Texas Motor Speedway President Eddie Gossage accused start-and-park teams in the NASCAR Nationwide and Sprint Cup Series of "stealing money" last week, and said NASCAR needs to take action to eliminate them from the sport.
"(They) are simply stealing," said Gossage Saturday. "I don't blame them for finding the loophole, but they are going to steal a half a million dollars of our money here tomorrow. They add nothing to the show, not one darn thing. They're stealing. I want real racers, but they're not racing."
Gossage called on NASCAR to either reduce the number of cars in each Sprint Cup race from 43 to 36 -– eliminating more than $500,000 from the purse -– or change the distribution of prize money to make back-of-the-pack finishes less rewarding.
“Last place here is going to pay about $85,000," he said. "That should be $10,000 and the rest of the money should go to the top finishers. NASCAR has an obligation to the fans to not allow this. People are stealing in broad daylight in front of 150,000 fans in the grandstands and millions of people watching at home."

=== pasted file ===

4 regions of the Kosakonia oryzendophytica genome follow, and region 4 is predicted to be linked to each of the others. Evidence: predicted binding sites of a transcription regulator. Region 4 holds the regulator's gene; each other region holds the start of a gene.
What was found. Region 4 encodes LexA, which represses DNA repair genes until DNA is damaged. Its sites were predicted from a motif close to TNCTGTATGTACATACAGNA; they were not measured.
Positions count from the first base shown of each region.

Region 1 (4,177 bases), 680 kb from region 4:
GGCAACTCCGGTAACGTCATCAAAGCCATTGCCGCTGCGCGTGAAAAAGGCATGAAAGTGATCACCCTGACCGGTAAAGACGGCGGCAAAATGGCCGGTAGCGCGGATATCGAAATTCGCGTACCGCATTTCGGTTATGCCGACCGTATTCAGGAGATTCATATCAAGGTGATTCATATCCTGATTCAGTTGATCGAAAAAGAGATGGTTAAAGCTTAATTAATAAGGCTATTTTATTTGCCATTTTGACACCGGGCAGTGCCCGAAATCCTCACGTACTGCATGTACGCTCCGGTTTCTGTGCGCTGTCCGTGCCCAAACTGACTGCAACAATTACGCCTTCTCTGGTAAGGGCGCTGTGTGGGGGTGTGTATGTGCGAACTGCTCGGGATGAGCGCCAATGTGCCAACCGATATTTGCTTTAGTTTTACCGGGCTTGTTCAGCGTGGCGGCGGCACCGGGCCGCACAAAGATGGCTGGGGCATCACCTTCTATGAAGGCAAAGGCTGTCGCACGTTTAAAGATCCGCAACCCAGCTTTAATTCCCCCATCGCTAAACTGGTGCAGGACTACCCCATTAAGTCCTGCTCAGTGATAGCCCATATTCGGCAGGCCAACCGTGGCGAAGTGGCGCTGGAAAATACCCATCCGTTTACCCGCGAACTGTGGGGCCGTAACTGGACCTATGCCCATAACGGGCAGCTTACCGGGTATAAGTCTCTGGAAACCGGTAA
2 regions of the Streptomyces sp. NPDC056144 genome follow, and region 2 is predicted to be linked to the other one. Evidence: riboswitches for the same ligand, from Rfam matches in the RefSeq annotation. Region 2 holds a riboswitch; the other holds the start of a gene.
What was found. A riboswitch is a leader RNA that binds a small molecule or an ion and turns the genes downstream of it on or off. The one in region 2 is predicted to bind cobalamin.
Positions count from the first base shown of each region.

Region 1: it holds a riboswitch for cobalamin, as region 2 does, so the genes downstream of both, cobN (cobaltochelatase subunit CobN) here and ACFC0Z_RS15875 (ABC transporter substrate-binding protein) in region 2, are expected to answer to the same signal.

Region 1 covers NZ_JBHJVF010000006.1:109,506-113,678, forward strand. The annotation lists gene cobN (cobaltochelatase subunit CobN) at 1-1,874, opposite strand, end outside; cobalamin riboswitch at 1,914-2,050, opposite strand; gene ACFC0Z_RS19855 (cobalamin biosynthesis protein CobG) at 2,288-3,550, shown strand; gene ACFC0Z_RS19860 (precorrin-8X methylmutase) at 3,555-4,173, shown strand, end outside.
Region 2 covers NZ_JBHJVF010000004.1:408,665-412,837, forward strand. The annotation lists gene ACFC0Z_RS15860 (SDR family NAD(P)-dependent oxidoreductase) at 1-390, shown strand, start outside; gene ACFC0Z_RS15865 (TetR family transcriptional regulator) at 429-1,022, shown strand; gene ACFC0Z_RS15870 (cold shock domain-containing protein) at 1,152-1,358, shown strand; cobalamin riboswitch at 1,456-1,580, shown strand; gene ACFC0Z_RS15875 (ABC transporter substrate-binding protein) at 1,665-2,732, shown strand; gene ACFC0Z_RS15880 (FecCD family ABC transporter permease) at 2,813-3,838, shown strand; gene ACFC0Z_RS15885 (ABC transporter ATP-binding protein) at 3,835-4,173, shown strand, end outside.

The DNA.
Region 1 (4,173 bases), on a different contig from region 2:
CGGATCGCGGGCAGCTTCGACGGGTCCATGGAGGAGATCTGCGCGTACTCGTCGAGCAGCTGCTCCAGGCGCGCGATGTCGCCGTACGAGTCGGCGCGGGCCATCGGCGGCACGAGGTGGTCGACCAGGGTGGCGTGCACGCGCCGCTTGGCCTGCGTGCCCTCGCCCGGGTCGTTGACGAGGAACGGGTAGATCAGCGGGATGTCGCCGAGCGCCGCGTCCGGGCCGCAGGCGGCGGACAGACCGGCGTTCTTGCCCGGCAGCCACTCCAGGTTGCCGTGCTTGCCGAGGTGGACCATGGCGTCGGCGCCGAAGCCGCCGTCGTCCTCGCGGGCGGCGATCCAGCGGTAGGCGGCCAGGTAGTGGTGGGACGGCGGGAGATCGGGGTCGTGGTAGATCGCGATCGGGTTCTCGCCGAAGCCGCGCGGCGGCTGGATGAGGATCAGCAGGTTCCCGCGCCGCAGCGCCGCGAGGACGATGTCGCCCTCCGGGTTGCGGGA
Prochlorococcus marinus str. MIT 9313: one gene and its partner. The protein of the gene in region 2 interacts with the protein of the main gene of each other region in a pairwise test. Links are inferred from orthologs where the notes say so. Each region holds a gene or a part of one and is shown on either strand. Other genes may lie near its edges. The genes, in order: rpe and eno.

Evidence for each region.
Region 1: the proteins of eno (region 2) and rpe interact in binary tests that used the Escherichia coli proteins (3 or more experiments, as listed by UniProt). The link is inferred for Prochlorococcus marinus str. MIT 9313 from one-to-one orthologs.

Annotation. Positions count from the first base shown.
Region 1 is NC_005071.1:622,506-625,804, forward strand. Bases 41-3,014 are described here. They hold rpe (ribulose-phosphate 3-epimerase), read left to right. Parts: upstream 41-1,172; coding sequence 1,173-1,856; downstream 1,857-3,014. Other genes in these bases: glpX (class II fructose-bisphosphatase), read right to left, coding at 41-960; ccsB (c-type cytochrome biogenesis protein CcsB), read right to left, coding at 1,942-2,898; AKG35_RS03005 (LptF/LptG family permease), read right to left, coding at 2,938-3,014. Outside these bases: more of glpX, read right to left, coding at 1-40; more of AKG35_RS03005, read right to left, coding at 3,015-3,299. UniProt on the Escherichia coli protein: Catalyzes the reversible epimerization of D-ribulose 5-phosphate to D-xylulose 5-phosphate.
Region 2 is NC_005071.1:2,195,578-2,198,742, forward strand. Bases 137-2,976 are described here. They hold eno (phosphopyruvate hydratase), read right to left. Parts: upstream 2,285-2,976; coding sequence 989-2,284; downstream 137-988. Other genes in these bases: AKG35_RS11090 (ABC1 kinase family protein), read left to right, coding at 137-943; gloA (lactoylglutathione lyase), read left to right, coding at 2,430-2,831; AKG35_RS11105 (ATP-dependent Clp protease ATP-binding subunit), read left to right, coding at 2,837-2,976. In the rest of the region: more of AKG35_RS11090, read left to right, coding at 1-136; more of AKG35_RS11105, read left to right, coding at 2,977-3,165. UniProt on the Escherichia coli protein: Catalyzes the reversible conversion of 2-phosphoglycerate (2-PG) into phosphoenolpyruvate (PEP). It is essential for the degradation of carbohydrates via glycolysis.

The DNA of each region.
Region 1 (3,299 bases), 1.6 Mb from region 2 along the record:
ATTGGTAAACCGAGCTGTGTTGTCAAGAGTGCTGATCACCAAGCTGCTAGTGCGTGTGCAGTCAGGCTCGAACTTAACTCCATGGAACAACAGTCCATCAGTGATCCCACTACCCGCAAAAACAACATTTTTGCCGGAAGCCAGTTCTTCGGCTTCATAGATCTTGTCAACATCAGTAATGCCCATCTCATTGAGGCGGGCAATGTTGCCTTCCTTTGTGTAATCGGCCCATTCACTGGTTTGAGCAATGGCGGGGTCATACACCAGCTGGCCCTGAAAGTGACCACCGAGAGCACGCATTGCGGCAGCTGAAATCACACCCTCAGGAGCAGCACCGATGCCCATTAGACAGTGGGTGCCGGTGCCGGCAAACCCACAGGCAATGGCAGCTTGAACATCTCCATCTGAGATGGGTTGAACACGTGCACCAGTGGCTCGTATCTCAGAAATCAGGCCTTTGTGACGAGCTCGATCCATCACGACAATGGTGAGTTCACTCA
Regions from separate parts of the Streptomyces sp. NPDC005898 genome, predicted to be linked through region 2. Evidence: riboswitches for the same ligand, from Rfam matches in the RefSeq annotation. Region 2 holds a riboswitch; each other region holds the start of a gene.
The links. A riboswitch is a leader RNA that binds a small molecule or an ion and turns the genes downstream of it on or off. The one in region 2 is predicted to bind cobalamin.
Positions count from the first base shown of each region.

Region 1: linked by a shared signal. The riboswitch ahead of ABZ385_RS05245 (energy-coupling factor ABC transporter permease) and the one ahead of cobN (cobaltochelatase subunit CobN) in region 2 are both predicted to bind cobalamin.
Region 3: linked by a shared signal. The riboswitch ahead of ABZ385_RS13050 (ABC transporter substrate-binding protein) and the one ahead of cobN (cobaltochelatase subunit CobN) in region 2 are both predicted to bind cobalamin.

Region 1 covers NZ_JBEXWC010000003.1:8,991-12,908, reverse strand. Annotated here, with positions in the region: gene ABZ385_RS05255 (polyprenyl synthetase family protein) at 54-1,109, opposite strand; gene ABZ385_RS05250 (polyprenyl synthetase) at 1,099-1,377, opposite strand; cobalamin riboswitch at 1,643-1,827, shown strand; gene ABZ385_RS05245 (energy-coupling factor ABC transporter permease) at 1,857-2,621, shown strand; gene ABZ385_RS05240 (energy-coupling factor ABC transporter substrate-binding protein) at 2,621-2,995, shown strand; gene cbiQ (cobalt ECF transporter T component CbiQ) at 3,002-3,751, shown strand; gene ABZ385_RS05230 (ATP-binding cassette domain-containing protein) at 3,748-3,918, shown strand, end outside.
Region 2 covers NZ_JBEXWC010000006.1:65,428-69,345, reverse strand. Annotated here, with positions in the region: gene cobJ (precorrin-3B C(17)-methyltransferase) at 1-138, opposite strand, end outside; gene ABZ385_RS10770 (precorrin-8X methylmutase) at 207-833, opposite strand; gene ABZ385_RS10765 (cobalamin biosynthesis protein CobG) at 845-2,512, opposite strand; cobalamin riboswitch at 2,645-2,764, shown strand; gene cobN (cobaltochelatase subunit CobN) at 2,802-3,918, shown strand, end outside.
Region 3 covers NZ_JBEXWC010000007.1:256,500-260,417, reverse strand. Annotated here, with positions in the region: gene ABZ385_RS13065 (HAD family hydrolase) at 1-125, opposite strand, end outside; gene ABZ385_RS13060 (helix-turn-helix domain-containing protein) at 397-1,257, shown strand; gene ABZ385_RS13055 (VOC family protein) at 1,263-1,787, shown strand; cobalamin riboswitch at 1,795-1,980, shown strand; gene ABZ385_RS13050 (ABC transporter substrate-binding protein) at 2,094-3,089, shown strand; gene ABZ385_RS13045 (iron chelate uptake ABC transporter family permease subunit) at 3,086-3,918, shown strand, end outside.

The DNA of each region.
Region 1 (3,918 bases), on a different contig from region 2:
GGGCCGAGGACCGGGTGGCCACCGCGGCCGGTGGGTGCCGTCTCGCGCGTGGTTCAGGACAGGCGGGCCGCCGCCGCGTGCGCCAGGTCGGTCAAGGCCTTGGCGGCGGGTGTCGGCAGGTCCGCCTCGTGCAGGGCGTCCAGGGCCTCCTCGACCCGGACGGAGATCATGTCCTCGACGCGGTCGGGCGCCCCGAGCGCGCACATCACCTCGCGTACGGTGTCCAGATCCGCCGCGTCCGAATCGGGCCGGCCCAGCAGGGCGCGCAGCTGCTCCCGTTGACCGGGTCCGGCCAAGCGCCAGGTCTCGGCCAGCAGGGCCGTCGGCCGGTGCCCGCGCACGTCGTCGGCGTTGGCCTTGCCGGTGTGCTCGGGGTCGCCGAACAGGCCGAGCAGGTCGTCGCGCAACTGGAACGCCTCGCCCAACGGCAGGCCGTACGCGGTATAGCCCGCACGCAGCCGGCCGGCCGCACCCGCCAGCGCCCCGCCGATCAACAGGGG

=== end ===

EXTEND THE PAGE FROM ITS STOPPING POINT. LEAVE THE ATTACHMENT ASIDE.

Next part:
While interesting at face value, Gossage’s quick fixes actually accomplish nothing.
A smaller, 36-car starting field would require NASCAR to reduce the number of guaranteed starters in each race. The remaining positions would remain up for grabs among the so-called “Go Or Go Home” teams, many of whom would continue to qualify on Friday, only to start and park on Sunday.
Cutting the field does not eliminate "start and park." It only cuts the field.
Slashing the payout for the final few positions would save Gossage a cool half-million dollars, but it will do nothing to eliminate "start and park." Low-dollar teams aren't dropping out early because they want to, they're doing it because they have to. They cannot afford the tire and engine bills associated with running the full distance every week, and also cannot risk destroying a racecar.
Neither NASCAR nor Eddie Gossage can force a man to spend money that he does not have, and Gossage's back-of-the-pack purse cut will accomplish nothing but forcing struggling teams like Prism Motorsports, NEMCO and Tommy Baldwin Racing out of business.
Gossage said he is not concerned with the layoffs and firings that his proposed changes would almost certainly produce, saying, “Those teams only have about five employees. They’re not real, race-ready teams.”